Special to the PRESS
I am surprised at several events lately under the control of the Port Isabel City Council.
First, the apparent disregard of either the Planning and Zoning Committee and the council, or both, in common and ordinary requirements in the building of multiple units on the same property.
The two developments on the west edge of the city, one containing what appear to be apartments and the other a series of small cracker jax box-type homes or town homes, are the point of my concerns.
The apartment buildings are built extraordinarily close together with the windows from one building looking out on the wall of the next building, just a few feet away. Certainly, from the standpoint of fire prevention and fighting, the buildings are too close. The poor tenants have only one window to look out and they see only a block wall.
In the example of the cracker boxes, they, too, are far too close for fire prevention and fighting. There is simply no air around the homes. Neighbors are right on top of the owners or tenants.
Both properties should have been required to provide playgrounds for children as well as some walk and park areas. If they could not do that, they should have been required to provide mitigating funds for the building of park-like facilities somewhere nearby. Maybe, that was required, but we have not heard about it.
Second, what in the world is going on with the “sidewalk to nowhere”? With a sidewalk on the south side of Highway 100 between the high school and the Highways 100 and 48 corner, that is seldom used except by the high school gym and track teams, why build an even longer sidewalk on the north side that will be virtually empty 98 percent of the time?
I realize the previous administration secured a grant for the sidewalk, so it didn’t cost us much of our money, right? It was “free money”, right? Well, no, not exactly. Taxpayers somewhere had their money removed from their pockets to pay for the “mile-long stretch”.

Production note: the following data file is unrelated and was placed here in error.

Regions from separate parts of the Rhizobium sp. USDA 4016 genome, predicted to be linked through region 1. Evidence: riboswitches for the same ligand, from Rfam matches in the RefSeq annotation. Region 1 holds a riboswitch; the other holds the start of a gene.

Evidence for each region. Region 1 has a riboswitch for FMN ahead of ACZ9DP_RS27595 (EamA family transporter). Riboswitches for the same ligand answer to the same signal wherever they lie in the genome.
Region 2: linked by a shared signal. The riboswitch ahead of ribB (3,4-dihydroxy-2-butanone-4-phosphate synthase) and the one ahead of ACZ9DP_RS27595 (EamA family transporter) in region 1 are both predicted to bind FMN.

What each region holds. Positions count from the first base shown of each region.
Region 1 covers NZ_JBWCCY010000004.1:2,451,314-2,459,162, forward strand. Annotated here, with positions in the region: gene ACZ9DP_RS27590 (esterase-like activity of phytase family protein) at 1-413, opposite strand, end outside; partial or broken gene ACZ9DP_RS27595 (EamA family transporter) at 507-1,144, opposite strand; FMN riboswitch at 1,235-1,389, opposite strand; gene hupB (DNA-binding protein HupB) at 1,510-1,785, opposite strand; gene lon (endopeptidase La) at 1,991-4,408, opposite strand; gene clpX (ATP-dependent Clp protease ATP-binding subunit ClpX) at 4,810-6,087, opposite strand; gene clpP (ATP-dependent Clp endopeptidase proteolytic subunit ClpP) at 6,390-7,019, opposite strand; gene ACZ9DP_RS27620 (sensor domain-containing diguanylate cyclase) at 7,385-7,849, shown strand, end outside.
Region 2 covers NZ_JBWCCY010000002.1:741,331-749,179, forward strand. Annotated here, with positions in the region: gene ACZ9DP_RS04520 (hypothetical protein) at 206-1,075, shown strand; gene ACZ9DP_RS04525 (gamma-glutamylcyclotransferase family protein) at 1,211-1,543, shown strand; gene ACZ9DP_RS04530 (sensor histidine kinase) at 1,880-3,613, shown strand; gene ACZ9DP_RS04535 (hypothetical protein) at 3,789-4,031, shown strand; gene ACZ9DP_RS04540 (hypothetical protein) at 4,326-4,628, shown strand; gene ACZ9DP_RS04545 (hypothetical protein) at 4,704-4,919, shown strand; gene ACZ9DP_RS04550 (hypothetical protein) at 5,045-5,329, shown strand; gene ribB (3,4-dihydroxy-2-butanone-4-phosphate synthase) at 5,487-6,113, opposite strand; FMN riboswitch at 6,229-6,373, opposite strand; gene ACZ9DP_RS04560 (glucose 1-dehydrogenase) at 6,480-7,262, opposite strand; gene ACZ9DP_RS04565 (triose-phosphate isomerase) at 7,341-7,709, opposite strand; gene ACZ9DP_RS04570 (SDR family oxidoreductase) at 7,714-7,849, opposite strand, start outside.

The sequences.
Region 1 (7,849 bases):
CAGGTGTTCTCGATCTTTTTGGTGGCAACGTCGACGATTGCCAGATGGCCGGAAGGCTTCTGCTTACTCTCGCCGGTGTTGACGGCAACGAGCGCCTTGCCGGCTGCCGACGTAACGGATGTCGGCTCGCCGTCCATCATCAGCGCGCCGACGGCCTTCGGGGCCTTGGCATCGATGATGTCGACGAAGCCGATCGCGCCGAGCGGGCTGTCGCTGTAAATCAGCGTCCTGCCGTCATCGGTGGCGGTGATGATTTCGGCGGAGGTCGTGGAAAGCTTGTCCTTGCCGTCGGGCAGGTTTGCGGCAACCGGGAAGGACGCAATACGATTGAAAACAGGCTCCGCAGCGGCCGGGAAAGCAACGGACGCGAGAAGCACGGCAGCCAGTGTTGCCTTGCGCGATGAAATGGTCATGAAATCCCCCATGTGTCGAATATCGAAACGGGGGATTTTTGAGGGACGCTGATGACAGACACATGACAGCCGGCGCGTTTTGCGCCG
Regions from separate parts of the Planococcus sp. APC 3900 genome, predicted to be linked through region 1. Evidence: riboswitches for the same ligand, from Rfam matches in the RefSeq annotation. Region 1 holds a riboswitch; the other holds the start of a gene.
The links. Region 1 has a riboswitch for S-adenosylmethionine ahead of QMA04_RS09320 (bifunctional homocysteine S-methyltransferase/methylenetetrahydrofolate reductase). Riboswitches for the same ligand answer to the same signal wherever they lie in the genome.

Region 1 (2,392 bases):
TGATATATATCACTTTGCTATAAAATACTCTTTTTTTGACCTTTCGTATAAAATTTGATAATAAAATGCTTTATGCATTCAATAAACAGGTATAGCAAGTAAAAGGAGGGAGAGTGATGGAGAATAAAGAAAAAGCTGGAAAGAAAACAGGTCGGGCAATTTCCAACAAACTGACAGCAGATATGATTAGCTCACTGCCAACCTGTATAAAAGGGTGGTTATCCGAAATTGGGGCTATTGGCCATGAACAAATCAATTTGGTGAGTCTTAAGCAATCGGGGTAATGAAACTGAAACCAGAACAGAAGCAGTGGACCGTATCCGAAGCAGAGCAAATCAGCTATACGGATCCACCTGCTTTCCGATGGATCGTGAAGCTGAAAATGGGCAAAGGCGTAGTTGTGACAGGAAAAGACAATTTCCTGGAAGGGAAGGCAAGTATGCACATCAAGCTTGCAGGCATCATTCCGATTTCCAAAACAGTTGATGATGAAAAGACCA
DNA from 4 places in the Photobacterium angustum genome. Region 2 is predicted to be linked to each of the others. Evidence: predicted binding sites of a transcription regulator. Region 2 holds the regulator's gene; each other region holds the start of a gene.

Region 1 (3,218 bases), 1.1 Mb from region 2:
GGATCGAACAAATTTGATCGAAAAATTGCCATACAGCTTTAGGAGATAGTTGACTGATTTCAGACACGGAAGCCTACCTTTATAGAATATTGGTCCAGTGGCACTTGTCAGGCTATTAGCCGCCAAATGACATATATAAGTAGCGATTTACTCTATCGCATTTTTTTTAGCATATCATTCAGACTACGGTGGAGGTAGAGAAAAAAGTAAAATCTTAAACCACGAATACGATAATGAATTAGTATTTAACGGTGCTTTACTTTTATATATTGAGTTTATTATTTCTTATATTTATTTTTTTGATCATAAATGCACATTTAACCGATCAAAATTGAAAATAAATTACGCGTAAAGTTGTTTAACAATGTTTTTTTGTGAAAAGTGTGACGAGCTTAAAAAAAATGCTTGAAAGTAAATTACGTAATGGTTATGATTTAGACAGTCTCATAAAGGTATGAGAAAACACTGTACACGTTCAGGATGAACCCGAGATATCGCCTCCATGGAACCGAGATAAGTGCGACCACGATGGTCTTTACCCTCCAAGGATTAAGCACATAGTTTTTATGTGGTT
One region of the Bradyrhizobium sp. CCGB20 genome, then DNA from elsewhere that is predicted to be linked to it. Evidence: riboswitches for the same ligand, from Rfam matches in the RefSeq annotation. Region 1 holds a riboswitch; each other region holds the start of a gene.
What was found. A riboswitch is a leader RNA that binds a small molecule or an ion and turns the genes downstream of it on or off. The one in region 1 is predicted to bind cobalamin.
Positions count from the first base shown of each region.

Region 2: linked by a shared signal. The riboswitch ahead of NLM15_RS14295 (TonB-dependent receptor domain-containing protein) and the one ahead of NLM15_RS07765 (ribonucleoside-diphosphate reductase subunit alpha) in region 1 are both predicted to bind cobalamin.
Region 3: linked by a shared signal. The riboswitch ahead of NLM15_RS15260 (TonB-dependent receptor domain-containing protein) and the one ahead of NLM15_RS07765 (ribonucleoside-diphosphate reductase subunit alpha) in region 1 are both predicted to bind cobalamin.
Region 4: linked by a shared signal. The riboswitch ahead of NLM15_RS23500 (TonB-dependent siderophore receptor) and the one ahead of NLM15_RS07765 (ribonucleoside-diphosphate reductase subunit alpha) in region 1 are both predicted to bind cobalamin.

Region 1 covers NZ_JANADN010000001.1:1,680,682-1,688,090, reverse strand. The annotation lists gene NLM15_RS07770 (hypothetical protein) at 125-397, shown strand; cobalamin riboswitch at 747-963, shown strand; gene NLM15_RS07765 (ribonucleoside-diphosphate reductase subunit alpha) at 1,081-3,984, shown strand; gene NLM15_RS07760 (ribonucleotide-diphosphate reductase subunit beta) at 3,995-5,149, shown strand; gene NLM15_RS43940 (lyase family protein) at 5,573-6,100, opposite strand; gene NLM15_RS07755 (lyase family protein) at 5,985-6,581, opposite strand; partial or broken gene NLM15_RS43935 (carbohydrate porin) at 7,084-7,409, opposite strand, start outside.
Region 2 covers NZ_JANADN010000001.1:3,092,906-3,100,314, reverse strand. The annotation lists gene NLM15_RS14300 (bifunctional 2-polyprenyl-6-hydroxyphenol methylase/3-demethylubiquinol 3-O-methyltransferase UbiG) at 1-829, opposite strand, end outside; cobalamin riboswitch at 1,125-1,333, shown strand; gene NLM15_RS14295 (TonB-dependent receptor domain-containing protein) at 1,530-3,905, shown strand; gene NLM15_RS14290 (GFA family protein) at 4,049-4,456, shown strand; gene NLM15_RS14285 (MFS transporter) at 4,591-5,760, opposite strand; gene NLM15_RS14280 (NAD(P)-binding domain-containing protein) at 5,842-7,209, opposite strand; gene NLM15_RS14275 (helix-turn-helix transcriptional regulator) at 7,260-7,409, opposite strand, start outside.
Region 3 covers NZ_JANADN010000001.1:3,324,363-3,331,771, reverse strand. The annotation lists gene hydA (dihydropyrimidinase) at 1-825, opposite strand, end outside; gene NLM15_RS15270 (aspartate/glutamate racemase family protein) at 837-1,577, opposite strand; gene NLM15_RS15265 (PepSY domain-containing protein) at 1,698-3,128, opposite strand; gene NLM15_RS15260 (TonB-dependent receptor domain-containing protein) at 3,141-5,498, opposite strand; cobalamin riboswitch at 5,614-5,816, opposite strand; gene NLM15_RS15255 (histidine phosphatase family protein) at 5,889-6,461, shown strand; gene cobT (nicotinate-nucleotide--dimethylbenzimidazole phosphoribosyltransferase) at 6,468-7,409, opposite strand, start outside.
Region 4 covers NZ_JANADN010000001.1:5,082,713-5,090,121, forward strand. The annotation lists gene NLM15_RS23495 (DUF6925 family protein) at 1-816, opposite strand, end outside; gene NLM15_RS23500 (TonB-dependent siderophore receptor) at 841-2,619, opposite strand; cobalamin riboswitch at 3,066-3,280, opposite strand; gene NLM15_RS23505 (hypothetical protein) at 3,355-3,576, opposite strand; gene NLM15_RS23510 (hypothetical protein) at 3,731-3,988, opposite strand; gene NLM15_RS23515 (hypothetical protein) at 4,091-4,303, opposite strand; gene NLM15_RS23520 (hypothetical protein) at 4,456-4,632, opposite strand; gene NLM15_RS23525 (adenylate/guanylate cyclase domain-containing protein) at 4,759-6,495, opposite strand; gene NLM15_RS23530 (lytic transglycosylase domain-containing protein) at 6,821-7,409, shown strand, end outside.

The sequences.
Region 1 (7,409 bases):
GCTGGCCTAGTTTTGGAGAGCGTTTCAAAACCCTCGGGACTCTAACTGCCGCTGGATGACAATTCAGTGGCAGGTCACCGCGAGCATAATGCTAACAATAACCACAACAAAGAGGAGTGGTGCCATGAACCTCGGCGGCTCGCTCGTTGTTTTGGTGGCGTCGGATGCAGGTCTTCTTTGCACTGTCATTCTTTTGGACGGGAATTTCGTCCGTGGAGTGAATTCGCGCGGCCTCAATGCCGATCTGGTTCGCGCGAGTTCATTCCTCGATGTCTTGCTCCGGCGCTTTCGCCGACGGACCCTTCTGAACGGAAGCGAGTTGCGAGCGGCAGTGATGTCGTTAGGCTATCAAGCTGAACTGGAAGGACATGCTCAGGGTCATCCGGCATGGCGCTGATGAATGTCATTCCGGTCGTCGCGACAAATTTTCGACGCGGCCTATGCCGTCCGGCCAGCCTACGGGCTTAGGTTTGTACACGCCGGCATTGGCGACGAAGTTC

While all this nonsense is going on, we have streets, important streets, in Port Isabel that are not being re-built and re-paved. We have a very important alley in the Historical District (yes, I am involved in that area) that should be graded to proper elevation and paved to facilitate the movement of folks around the district.
Finally, we have the constant threat of the possibility that one of our Port Isabel Museum buildings will be sold off to reduce expenses the city should be happy to pay.
There is no community of Port Isabel’s size that I have ever seen that has a better museum with its three venues (two buildings and the lighthouse). Why destroy that image? It reminds me of the community in which I lived in Minnesota that had three connected lakes with a total circumference of 17 miles within its confine. Some in the city pushed for taking away the boat ramps so that “outsiders” could not gain access to “their” lake.
City council, city manager and the museum volunteers should move heaven and earth to keep what they have and to expand on it. Get busy on it, folks.
I realize most of these problems have had their beginning in prior administrations, but let’s not keep the city going down the wrong track. An immediate adjustment in the direction the city is going is required, if not demanded by the taxpayers.
Duane A. Rasmussen
Port Isabel property owner
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